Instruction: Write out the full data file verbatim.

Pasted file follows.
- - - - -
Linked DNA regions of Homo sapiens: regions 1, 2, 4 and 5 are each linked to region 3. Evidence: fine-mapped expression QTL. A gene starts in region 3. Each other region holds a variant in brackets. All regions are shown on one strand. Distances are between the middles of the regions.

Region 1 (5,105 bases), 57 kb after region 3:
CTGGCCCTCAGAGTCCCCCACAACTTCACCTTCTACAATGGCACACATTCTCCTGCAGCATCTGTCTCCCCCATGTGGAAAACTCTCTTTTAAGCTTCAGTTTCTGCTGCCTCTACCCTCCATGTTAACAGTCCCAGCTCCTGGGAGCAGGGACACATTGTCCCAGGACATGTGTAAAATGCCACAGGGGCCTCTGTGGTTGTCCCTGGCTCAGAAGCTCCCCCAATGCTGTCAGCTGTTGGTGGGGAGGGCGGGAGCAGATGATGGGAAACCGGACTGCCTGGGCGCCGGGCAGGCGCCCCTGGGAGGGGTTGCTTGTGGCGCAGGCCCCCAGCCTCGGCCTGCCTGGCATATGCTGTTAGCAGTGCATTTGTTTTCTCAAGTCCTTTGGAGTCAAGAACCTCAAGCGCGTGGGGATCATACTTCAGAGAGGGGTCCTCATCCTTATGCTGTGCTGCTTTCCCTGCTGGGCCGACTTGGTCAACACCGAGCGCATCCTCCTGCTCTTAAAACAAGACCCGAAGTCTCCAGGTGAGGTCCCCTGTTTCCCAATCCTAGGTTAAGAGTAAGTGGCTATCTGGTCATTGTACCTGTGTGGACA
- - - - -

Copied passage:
Linked DNA regions of Homo sapiens: regions 1, 2, 4 and 5 are each linked to region 3. Evidence: fine-mapped expression QTL. A gene starts in region 3. Each other region holds a variant in brackets. All regions are shown on one strand. Distances are between the middles of the regions.

Region 1 (5,105 bases), 57 kb after region 3:
CTGGCCCTCAGAGTCCCCCACAACTTCACCTTCTACAATGGCACACATTCTCCTGCAGCATCTGTCTCCCCCATGTGGAAAACTCTCTTTTAAGCTTCAGTTTCTGCTGCCTCTACCCTCCATGTTAACAGTCCCAGCTCCTGGGAGCAGGGACACATTGTCCCAGGACATGTGTAAAATGCCACAGGGGCCTCTGTGGTTGTCCCTGGCTCAGAAGCTCCCCCAATGCTGTCAGCTGTTGGTGGGGAGGGCGGGAGCAGATGATGGGAAACCGGACTGCCTGGGCGCCGGGCAGGCGCCCCTGGGAGGGGTTGCTTGTGGCGCAGGCCCCCAGCCTCGGCCTGCCTGGCATATGCTGTTAGCAGTGCATTTGTTTTCTCAAGTCCTTTGGAGTCAAGAACCTCAAGCGCGTGGGGATCATACTTCAGAGAGGGGTCCTCATCCTTATGCTGTGCTGCTTTCCCTGCTGGGCCGACTTGGTCAACACCGAGCGCATCCTCCTGCTCTTAAAACAAGACCCGAAGTCTCCAGGTGAGGTCCCCTGTTTCCCAATCCTAGGTTAAGAGTAAGTGGCTATCTGGTCATTGTACCTGTGTGGACA